Where is this?

Discussion in 'All Things Boats & Boating' started by Wynand N, Apr 22, 2007.

  1. ImaginaryNumber
    Joined: May 2009
    Posts: 434
    Likes: 58, Points: 28, Legacy Rep: 399
    Location: USA

    ImaginaryNumber Imaginary Member

    Here's another. They are the same thing, almost.

    [​IMG]
     
  2. hoytedow
    Joined: Sep 2009
    Posts: 5,763
    Likes: 349, Points: 93, Legacy Rep: 2489
    Location: Quam prospectum!

    hoytedow Helmsman

    Why don't you go outside and take a picture of a place and ask about that? I don't give a flip about Nancy's shavings.
     
  3. Tiny Turnip
    Joined: Mar 2008
    Posts: 750
    Likes: 184, Points: 43, Legacy Rep: 743
    Location: Huddersfield, UK

    Tiny Turnip Senior Member

    They look like bird flights in a flock/murmuration to me.
     
  4. Tiny Turnip
    Joined: Mar 2008
    Posts: 750
    Likes: 184, Points: 43, Legacy Rep: 743
    Location: Huddersfield, UK

    Tiny Turnip Senior Member

    Ok, this small harbour was enlarged from a natural cove in the cliff, by a famous lighthouse engineer. Originally a fishing village, once the harbour works were completed, it was able to export minerals, for which the area is known, until larger, deepwater ports were developed nearby.
     
  5. hoytedow
    Joined: Sep 2009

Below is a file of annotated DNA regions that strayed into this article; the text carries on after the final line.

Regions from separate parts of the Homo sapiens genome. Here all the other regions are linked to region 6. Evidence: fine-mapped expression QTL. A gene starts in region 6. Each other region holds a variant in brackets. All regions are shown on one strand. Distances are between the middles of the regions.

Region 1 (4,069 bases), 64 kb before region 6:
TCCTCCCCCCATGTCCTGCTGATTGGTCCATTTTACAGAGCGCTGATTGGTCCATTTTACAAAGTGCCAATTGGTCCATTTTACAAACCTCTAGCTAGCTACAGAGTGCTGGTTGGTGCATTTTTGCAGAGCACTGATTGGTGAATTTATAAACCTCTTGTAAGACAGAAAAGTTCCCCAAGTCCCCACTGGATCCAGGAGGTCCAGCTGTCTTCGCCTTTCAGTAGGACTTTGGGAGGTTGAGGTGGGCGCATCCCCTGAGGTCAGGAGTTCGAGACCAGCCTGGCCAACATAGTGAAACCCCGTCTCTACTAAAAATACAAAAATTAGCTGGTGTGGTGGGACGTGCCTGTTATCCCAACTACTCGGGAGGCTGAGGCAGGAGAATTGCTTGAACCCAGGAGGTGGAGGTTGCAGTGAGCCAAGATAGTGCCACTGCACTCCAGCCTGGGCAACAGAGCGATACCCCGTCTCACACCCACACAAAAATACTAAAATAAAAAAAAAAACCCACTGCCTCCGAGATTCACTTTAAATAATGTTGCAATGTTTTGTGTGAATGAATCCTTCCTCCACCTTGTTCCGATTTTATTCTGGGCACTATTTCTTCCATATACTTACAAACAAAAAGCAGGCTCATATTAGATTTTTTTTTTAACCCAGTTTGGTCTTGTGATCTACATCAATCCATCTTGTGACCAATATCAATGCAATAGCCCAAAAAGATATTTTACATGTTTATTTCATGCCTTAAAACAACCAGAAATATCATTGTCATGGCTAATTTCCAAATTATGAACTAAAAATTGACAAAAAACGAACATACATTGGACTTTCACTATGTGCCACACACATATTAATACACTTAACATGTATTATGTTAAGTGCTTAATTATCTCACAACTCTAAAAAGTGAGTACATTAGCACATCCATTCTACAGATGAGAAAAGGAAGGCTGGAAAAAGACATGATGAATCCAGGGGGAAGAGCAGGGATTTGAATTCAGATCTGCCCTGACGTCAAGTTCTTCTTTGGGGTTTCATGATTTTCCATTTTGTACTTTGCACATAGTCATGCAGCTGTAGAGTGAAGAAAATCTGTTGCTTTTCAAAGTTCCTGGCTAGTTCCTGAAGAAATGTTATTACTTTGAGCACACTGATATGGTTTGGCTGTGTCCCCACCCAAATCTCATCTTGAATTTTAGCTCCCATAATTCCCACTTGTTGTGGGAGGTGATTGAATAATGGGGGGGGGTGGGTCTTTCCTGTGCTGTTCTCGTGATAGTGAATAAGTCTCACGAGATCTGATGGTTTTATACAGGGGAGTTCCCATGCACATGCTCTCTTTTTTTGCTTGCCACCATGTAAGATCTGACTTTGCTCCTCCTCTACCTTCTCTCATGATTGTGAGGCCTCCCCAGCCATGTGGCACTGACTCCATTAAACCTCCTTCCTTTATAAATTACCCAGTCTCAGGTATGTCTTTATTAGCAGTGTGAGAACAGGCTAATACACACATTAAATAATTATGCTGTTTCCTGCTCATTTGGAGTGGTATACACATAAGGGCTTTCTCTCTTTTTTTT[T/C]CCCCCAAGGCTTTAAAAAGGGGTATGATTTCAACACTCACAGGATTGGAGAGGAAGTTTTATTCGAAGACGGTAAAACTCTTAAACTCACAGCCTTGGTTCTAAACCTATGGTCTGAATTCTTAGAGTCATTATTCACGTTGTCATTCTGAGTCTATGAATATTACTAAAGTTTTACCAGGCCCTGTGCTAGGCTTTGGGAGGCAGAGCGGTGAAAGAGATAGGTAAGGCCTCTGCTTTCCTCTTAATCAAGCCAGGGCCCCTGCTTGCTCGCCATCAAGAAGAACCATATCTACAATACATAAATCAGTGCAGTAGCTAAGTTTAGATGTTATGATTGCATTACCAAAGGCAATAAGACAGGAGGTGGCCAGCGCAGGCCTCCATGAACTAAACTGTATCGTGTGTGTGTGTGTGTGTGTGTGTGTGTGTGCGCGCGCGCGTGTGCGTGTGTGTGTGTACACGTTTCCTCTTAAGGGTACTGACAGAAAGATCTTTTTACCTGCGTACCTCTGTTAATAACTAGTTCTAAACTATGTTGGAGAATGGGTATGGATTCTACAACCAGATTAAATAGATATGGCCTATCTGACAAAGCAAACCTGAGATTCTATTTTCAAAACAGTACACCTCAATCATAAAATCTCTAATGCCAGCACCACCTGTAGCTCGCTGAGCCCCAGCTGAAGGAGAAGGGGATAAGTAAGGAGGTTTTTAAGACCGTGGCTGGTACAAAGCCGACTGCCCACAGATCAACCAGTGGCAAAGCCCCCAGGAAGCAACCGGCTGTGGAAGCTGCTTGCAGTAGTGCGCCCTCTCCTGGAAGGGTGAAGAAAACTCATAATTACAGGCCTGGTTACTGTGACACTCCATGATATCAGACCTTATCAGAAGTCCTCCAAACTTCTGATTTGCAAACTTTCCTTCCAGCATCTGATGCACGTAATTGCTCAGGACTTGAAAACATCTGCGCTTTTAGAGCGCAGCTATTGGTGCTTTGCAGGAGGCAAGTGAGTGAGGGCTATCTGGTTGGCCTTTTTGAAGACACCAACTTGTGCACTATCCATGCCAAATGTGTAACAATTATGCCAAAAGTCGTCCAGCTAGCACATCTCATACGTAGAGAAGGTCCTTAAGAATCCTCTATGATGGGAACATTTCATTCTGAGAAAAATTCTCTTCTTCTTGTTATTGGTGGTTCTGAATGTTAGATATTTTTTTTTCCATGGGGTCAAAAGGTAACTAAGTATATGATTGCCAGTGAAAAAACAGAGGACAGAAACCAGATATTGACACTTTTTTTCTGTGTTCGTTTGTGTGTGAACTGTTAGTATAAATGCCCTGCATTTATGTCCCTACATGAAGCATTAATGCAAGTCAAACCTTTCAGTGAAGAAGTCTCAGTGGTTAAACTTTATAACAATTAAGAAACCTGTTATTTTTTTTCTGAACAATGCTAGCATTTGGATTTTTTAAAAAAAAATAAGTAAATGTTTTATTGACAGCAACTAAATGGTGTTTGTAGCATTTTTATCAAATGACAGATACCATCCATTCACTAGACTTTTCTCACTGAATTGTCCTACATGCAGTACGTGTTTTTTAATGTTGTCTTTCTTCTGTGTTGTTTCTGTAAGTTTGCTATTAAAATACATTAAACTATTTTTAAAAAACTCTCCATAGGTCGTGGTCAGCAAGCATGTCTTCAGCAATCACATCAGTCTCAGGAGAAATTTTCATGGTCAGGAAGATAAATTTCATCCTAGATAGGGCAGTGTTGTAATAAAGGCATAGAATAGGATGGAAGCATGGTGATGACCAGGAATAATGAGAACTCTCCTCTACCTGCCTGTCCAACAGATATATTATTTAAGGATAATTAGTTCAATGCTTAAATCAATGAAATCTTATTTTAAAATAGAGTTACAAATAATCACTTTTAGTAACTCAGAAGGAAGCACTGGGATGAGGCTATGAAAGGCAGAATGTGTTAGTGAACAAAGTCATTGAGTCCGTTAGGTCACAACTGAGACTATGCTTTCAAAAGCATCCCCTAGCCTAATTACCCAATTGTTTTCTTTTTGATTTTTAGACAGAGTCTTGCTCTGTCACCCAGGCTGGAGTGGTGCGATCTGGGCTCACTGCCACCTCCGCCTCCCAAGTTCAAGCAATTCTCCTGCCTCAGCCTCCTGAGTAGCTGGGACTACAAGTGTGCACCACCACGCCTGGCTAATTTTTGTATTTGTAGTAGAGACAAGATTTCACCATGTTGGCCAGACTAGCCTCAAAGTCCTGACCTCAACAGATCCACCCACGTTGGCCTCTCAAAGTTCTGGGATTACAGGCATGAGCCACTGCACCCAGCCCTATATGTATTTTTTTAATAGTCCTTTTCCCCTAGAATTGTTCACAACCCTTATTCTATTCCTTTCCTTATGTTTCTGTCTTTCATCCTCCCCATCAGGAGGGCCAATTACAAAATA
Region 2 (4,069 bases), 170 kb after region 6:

Posts: 5,763
    Likes: 349, Points: 93, Legacy Rep: 2489
    Location: Quam prospectum!

    hoytedow Helmsman

    Minerals. That covers a lot of possibilities.
    Britain has a lot of types of minerals for a small island. I shall sleep on this clue.
     
  6. ImaginaryNumber
    Joined: May 2009
    Posts: 434
    Likes: 58, Points: 28, Legacy Rep: 399
    Location: USA

    ImaginaryNumber Imaginary Member

    The second photo is, indeed, a murmuration of starlings. The first photo is of white storks. The photos are a composite of images taken over the course of a few seconds.

    How Xavi Bou Makes His Mesmerizing Portraits of Birds in Flight

    [​IMG]
    Race Pigeons

    [​IMG]
    Sea Gulls
     
  7. hoytedow
    Joined: Sep 2009
    Posts: 5,763
    Likes: 349, Points: 93, Legacy Rep: 2489
    Location: Quam prospectum!

    hoytedow Helmsman

    Insects are an interesting subject of that technique.
     
  8. hoytedow
    Joined: Sep 2009
    Posts: 5,763
    Likes: 349, Points: 93, Legacy Rep: 2489
    Location: Quam prospectum!

    hoytedow Helmsman

    I slept on it. No idea.
     
  9. Tiny Turnip
    Joined: Mar 2008
    Posts: 750
    Likes: 184, Points: 43, Legacy Rep: 743
    Location: Huddersfield, UK

    Tiny Turnip Senior Member

    The county's metals have been mined since the bronze age, and the harbour began exporting these, but then it was taken over by a very different mineral used in both medicinal tablets and tableware.
    The lighthouse engineer is best known for an 18th century tower off the shore of the neighbouring county, which was taken down and reconstructed in a major port when the rock on which it stood began to erode.
     
  10. hoytedow
    Joined: Sep 2009
    Posts: 5,763
    Likes: 349, Points: 93, Legacy Rep: 2489
    Location: Quam prospectum!

    hoytedow Helmsman

    Based on that I would venture a guess. Near Bottalack, Cornwall.
     
  11. ImaginaryNumber
    Joined: May 2009
    Posts: 434
    Likes: 58, Points: 28, Legacy Rep: 399
    Location: USA

    ImaginaryNumber Imaginary Member

    You may be referring to Smeaton's Lighthouse, built on Eddystone Rocks, which was moved to Plymouth.
     
  12. hoytedow
    Joined: Sep 2009
    Posts: 5,763
    Likes: 349, Points: 93, Legacy Rep: 2489
    Location: Quam prospectum!

    hoytedow Helmsman

    I'm thinking St. Ives.
     
  13. ImaginaryNumber